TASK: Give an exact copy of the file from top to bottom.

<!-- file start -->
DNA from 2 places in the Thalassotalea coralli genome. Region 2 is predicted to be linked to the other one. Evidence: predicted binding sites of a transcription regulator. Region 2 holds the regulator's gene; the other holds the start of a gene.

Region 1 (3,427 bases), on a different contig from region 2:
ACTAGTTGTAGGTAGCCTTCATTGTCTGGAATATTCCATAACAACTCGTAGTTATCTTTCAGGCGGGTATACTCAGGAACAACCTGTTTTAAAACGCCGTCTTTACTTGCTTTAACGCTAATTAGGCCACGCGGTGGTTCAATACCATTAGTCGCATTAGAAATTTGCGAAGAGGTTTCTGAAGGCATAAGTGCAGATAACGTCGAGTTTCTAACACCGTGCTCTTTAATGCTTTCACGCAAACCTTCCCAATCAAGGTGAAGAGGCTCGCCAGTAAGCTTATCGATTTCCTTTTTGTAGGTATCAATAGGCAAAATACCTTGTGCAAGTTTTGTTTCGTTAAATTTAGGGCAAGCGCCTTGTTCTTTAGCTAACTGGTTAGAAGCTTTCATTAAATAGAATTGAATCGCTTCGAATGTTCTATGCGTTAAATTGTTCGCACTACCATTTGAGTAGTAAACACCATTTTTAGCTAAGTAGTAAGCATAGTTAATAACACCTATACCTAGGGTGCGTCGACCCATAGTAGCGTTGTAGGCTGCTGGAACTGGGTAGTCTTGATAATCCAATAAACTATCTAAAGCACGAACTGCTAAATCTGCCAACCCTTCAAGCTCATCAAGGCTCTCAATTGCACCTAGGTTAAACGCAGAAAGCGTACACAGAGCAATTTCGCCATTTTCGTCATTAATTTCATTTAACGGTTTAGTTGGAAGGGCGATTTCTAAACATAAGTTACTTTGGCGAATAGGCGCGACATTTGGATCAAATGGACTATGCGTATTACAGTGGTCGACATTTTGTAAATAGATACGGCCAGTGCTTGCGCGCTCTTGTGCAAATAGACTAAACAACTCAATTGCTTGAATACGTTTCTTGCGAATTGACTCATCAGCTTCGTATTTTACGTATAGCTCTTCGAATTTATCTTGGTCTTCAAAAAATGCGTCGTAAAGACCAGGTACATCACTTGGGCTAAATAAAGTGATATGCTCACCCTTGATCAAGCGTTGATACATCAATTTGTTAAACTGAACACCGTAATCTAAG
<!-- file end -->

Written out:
DNA from 2 places in the Thalassotalea coralli genome. Region 2 is predicted to be linked to the other one. Evidence: predicted binding sites of a transcription regulator. Region 2 holds the regulator's gene; the other holds the start of a gene.

Region 1 (3,427 bases), on a different contig from region 2:
ACTAGTTGTAGGTAGCCTTCATTGTCTGGAATATTCCATAACAACTCGTAGTTATCTTTCAGGCGGGTATACTCAGGAACAACCTGTTTTAAAACGCCGTCTTTACTTGCTTTAACGCTAATTAGGCCACGCGGTGGTTCAATACCATTAGTCGCATTAGAAATTTGCGAAGAGGTTTCTGAAGGCATAAGTGCAGATAACGTCGAGTTTCTAACACCGTGCTCTTTAATGCTTTCACGCAAACCTTCCCAATCAAGGTGAAGAGGCTCGCCAGTAAGCTTATCGATTTCCTTTTTGTAGGTATCAATAGGCAAAATACCTTGTGCAAGTTTTGTTTCGTTAAATTTAGGGCAAGCGCCTTGTTCTTTAGCTAACTGGTTAGAAGCTTTCATTAAATAGAATTGAATCGCTTCGAATGTTCTATGCGTTAAATTGTTCGCACTACCATTTGAGTAGTAAACACCATTTTTAGCTAAGTAGTAAGCATAGTTAATAACACCTATACCTAGGGTGCGTCGACCCATAGTAGCGTTGTAGGCTGCTGGAACTGGGTAGTCTTGATAATCCAATAAACTATCTAAAGCACGAACTGCTAAATCTGCCAACCCTTCAAGCTCATCAAGGCTCTCAATTGCACCTAGGTTAAACGCAGAAAGCGTACACAGAGCAATTTCGCCATTTTCGTCATTAATTTCATTTAACGGTTTAGTTGGAAGGGCGATTTCTAAACATAAGTTACTTTGGCGAATAGGCGCGACATTTGGATCAAATGGACTATGCGTATTACAGTGGTCGACATTTTGTAAATAGATACGGCCAGTGCTTGCGCGCTCTTGTGCAAATAGACTAAACAACTCAATTGCTTGAATACGTTTCTTGCGAATTGACTCATCAGCTTCGTATTTTACGTATAGCTCTTCGAATTTATCTTGGTCTTCAAAAAATGCGTCGTAAAGACCAGGTACATCACTTGGGCTAAATAAAGTGATATGCTCACCCTTGATCAAGCGTTGATACATCAATTTGTTAAACTGAACACCGTAATCTAAG